Whether you're a newcomer to the world of dividend stocks or a veteran, the question of whether to buy before the ex-dividend date will always be one to ponder. Buying a dividend stock before the ex-dividend date seems evident since you would be entitled to receive the dividend. However, if you understand what happens when a dividend is distributed, the answer gets more involved.
New dividend investors mistakenly believe that a dividend is a free money for shareholders. It's a way of getting income from holding dividend stocks. That is only partially true. The other part often overlooked is that while a high dividend yield seems promising, the reason for a high yield is due to the falling stock price. So ask yourself, how good is a 10% annual dividend yield if your dividend stock has lost (25%) for the year?
What is an Ex-Dividend Date
There are four important dates to remember when a company declares a dividend:
- Declaration Date: This is the date when a company announces or declares a dividend. A company will issue a press release on the declaration date like, “XYZ Board of Directors Declares a Quarterly Dividend ."There will be three critical dates noted in the announcement.
- Ex-Dividend Date: This is the eligibility to receive the dividend cut-off date. You must own the stock before the ex-dividend date to receive the subsequent dividend distribution. For example, if XYZ has an ex-dividend date of April 15, 2023, you must own the shares before April 15, 2023, to receive the upcoming dividend. Buying stock on or after the dividend date means you don't receive the upcoming dividend. However, if you decide to hold the shares through the next ex-dividend date, you can receive the dividend afterward.
- Record Date: This is when shareholders on the registry are officially determined to receive the upcoming dividend. Buying the stock before the ex-dividend date gets you on the company’s shareholder registry to receive the dividend.
- Payment Date: As the name says, it's the date the dividend is paid out to shareholders. It's payday, where the cash is deposited into your brokerage account for the dividend amount multiplied by the number of shares you owned on or before the record date.
Buy Before Ex-Dividend Date for Income Only
If you're a long-term investor and receiving income from holding dividend stocks is your top priority, buy the stock before the ex-dividend date. This qualifies you to receive the upcoming dividend payment. However, be very aware that the stock price tends to drop by the dividend payout amount on the ex-dividend date. In other words, if XYZ has declared a $0.50 quarterly dividend and the stock is trading at $20.50 before the ex-dividend date, then expect the stock to drop (-$0.50) on the morning of the ex-dividend date and open around $20.00. You lose ($0.50) on the stock price to get the $0.50 dividend payment on the payment date. It cancels itself out. Seasoned investors may also consider a dividend capture strategy to time ex-dividend dates.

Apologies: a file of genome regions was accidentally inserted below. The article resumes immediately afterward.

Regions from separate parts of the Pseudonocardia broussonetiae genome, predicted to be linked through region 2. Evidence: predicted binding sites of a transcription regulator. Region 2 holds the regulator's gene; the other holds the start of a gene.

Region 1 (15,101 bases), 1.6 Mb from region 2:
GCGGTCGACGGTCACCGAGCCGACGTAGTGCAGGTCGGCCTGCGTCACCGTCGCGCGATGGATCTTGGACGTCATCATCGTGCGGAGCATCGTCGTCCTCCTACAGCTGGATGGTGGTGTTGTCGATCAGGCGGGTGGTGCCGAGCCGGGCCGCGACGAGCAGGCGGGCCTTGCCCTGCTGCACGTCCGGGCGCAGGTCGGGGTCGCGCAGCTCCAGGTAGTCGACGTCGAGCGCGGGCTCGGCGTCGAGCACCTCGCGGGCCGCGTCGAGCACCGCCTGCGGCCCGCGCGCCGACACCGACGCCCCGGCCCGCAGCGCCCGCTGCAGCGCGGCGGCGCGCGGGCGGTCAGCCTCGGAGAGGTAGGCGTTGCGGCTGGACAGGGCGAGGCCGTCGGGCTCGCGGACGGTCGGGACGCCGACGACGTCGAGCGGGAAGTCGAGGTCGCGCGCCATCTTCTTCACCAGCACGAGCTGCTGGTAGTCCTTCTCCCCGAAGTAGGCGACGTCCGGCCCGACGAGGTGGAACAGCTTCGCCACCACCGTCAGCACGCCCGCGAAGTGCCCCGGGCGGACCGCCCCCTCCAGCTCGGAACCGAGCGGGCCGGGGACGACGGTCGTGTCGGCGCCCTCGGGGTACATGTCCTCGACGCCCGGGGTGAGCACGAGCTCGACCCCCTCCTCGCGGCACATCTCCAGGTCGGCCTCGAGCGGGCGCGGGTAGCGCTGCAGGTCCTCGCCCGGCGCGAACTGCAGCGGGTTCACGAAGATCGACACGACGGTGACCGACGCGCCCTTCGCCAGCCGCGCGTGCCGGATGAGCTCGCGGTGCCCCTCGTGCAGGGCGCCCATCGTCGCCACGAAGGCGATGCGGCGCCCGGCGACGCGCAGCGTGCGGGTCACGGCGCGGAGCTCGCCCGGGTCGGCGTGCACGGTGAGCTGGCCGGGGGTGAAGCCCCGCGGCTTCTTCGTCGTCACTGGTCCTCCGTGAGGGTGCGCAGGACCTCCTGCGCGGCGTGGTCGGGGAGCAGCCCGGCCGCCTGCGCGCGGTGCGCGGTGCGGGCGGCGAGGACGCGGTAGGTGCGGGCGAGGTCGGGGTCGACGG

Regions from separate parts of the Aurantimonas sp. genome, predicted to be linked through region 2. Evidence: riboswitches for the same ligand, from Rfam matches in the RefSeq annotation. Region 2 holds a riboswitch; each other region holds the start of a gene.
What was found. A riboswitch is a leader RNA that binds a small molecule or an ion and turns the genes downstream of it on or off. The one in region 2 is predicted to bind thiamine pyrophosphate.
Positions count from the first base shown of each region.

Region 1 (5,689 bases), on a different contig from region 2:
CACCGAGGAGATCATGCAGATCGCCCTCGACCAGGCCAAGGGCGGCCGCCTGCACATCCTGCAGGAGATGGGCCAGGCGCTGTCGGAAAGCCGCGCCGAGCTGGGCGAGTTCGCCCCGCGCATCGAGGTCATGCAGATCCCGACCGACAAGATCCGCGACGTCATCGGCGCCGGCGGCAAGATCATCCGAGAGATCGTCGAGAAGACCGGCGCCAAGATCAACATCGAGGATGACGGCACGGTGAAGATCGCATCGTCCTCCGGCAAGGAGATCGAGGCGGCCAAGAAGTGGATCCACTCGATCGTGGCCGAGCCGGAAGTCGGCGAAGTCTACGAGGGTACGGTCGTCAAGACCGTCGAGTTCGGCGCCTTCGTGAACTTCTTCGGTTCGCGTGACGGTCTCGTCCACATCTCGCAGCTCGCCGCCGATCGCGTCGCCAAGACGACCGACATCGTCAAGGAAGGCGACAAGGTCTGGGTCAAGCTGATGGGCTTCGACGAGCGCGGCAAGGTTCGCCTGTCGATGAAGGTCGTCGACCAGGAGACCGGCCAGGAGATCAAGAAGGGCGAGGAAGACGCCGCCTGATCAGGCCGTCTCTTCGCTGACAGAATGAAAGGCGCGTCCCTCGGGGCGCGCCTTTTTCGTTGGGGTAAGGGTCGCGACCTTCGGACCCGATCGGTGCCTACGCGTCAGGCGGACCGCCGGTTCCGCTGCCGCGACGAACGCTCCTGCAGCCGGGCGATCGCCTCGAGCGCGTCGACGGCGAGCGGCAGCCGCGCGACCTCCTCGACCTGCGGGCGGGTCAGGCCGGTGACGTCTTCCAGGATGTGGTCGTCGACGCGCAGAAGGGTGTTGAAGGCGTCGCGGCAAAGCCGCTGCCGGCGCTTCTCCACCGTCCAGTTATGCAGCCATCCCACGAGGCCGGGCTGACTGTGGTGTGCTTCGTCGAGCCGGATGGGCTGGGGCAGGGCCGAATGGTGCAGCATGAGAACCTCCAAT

Long-Term Investment Horizon is Key
However, as a long-term investor, the dividend stocks tend to recover the dividend payment amount in time. This is often the case in bull markets. Bear markets are trickier, depending on the underlying stock's earnings quality and the macro market climate. You could get a double whammy in a bear market, with the stock falling by the dividend payment further accelerated by further selling in a bear market. If the company misses earnings or lowers guidance, shares can fall further. This is where the long-term investor horizon comes into play.
Assuming the company is still cash flow positive and growing, shares may recover the dividend and rise in the long term. The risk falls on whether the company can maintain its earnings growth and dividend payments. After all, you must generate cash profits to pay out cash dividends. For this reason, many seasoned dividend investors will go with blue chip stocks and dividend aristocrats, which pay a lower dividend but have a long history of consistent dividend payments.
Skip the Ex-Dividend Date for Stock Appreciation
If you're evenly balanced for capital appreciation and income, consider buying on or after the ex-dividend date. Remember that the market will discount the underlying share price on the ex-dividend date. This means you get the shares cheaper with more upside as dividend stocks tend to recover their dividend gaps in the long run. In this scenario, you are getting discounted shares and theoretically regaining the lost dividend amount in the appreciation of the underlying shares but not receiving the upcoming dividend payment.
If the market continues to sell off, you have a buffer from the gap. It's always tougher to hold dividend stocks in a falling market, but that's where dollar cost averaging opportunities arise, assuming the company is still churning out profits.